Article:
The Mercantilist Consensus

I watched Joe Biden’s speech to his nomination to be the Democratic Candidate when it was done, and the first thing I thought was how similar he was to Trump and Sanders in one aspect, which is his views on foreign trade. He made a brief comment on how he would work to save American jobs by hiring American companies only.

This is a sign of a policy which has almost uniquely dominated American international foreign relations since independence, which is that of Mercantilism.

Mercantilism is a theory of economic thought which rests on a few major assumptions:

  • The world economy is a zero sum game.
  • In order to grow our economy we need to aim to increase exports and reduce imports.
  • Maintaining a positive trade balance is important.
  • Imports of goods is a threat to national security.

There are many, many problems with these 4 main assumptions of Mercantilism, and they do not hold up under strict scrutiny when studied by economists. There is almost near unanimous agreement among economists after centuries of research that tariffs are not worth it, and the benefits of trade far exceed the costs. There is near universal understanding of this among people who study economists as show in this Forbes article.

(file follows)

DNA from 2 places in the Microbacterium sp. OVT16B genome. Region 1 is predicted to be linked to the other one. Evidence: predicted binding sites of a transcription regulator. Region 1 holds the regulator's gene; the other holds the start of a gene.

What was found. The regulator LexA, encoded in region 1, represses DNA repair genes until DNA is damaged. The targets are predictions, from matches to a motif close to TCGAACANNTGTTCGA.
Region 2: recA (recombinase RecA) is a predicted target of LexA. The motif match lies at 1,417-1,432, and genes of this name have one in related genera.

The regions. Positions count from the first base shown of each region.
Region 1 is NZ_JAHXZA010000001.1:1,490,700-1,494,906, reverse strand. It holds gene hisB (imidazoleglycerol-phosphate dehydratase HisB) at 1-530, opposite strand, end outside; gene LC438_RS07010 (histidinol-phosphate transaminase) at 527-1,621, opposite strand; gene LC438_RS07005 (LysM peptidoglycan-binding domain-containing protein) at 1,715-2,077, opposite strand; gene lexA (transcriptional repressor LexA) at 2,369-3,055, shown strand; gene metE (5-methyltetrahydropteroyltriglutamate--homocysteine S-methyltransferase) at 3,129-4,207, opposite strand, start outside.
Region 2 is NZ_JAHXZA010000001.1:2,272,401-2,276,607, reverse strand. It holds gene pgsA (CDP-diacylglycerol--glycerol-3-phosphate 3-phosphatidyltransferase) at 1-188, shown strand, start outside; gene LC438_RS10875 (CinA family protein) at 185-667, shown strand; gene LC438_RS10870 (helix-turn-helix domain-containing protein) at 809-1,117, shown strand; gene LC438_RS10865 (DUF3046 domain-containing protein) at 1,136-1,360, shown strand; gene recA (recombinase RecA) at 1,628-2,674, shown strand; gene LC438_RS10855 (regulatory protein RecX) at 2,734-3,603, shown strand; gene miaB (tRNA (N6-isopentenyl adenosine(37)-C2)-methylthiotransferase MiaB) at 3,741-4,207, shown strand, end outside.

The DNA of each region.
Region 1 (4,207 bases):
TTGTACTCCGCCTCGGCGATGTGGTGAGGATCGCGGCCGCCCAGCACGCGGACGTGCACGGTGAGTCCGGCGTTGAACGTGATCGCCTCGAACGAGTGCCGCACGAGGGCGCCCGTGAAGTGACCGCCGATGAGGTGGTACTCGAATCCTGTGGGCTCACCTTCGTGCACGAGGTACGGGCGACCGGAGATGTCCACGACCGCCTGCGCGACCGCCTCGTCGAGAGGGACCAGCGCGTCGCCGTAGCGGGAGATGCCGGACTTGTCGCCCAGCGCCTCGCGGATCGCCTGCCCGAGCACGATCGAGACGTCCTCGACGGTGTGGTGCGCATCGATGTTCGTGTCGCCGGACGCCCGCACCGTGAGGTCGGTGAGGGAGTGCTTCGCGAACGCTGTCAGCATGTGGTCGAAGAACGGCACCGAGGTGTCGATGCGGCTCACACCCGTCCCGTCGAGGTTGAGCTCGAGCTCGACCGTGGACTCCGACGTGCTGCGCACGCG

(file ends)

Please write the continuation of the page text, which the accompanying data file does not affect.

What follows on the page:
A few things to understand… every country has tariffs. The question here becomes the level of  tariffs each country has in reality. The World Trade Organization

The second important thing to understand with tariffs is how they impact economic growth and inequality. The Congressional Budget Office estimates that the tariffs in the 2018 tax bill Trump signed reduced American GDP in 2020 by 0.3 percent. This of course is significantly increased by coronavirus, but the impact of tariffs on economic growth is very real.

This is significant in particular when compared with changes in income taxes, particularly for high income earners, which have small or negative impacts, in other words, insignificant overall.

Also, there are many articles which will try to convince you that either American consumers will pay the tariff, or that foreign countries will pay the tariff, the reality of course, as know from our tax wedge is that both American consumers and foreign producers will pay the tariff, how much depends of course on the elasticities of the supply and demand of the good being taxed.

Supply and Demand

I am clearly going to get a lot of use out of that image I made earlier this month.

In short, most things people think they know about tariffs are indeed wrong.


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